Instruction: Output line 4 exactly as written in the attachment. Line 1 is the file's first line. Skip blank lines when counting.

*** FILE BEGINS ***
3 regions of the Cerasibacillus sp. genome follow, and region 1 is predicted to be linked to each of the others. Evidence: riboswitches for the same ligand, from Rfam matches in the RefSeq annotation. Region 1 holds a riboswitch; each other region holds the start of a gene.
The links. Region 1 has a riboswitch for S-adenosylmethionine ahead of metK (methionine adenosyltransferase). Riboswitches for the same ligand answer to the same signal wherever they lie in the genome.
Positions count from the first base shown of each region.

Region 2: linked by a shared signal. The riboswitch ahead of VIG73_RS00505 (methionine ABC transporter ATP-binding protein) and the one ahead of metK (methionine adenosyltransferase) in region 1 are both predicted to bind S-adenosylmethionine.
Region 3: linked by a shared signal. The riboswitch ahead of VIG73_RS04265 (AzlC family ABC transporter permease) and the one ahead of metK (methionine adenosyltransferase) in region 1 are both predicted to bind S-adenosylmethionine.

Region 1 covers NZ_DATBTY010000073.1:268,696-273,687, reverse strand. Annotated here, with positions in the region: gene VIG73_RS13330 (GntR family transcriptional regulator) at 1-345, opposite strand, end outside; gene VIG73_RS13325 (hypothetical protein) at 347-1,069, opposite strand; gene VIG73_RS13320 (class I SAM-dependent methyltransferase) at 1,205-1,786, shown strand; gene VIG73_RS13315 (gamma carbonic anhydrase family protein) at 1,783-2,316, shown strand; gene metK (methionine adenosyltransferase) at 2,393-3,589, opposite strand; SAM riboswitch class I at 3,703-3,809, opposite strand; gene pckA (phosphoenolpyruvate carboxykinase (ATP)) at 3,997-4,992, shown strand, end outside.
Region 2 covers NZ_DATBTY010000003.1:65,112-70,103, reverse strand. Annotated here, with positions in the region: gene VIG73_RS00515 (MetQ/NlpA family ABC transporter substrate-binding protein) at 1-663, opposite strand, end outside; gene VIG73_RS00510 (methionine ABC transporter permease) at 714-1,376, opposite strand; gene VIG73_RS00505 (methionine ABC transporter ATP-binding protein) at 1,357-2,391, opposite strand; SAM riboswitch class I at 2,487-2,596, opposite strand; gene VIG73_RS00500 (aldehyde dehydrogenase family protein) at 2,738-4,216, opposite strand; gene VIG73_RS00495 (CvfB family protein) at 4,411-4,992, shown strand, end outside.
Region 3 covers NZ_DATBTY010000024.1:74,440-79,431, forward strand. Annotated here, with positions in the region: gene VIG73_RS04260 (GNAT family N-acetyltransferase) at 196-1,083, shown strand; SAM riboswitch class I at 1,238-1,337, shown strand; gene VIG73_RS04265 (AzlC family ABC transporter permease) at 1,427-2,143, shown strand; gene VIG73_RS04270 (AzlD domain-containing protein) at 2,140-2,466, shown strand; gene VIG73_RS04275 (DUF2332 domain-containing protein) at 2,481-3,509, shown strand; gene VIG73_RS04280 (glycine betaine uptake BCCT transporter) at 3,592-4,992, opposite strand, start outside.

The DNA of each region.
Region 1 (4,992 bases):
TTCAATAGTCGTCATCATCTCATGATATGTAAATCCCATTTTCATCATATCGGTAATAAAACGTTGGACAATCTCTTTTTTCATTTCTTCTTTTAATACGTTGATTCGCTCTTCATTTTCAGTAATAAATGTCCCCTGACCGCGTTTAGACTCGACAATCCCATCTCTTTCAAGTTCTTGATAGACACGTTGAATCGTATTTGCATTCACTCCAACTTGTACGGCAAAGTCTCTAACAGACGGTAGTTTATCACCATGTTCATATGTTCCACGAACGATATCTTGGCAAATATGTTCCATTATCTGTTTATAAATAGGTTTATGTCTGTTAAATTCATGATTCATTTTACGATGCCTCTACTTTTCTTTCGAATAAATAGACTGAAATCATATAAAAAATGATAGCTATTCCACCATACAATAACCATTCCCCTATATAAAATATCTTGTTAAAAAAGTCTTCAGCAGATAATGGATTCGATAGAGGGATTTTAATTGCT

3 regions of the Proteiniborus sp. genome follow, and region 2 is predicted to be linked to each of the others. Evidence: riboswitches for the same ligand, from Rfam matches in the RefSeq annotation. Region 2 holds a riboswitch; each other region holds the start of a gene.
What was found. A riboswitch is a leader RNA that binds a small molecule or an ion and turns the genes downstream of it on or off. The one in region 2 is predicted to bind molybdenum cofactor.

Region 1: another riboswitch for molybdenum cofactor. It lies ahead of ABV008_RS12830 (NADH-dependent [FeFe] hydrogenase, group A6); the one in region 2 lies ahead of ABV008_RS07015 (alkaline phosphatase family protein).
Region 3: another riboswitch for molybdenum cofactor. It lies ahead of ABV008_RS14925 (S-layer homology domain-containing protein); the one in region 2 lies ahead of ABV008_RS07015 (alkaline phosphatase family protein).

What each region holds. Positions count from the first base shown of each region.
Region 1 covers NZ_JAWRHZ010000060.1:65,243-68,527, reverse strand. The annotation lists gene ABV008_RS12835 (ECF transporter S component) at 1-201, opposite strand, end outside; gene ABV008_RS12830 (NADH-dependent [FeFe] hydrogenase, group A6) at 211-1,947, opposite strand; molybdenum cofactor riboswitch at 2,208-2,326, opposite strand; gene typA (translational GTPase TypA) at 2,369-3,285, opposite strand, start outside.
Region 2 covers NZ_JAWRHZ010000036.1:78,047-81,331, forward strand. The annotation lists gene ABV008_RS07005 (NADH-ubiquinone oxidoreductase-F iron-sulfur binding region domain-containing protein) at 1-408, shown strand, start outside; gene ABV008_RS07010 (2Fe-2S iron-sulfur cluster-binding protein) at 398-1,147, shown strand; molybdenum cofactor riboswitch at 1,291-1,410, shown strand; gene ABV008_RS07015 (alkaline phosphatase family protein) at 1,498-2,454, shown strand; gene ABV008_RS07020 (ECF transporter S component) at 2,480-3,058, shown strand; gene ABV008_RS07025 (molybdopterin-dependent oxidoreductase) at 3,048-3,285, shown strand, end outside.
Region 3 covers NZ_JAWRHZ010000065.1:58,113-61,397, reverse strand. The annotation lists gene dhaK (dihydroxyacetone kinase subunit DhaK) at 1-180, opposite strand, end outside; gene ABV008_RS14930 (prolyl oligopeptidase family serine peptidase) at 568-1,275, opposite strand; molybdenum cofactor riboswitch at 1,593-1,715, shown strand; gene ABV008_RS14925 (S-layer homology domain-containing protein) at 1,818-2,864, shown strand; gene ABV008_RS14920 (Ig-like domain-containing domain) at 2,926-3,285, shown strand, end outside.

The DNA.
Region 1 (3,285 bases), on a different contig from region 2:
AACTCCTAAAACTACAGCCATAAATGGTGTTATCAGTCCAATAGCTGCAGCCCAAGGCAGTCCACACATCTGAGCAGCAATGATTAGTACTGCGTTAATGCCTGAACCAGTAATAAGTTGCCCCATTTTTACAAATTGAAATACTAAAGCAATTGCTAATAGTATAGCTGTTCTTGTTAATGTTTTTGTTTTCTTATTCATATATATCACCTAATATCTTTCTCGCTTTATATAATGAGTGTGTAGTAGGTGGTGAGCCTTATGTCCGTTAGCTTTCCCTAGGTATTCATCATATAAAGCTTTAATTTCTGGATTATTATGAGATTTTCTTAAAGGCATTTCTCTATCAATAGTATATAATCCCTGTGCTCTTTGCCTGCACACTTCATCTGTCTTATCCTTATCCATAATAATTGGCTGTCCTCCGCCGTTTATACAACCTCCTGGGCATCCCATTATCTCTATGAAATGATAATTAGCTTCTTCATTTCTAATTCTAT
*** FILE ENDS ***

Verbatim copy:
Region 2: linked by a shared signal. The riboswitch ahead of VIG73_RS00505 (methionine ABC transporter ATP-binding protein) and the one ahead of metK (methionine adenosyltransferase) in region 1 are both predicted to bind S-adenosylmethionine.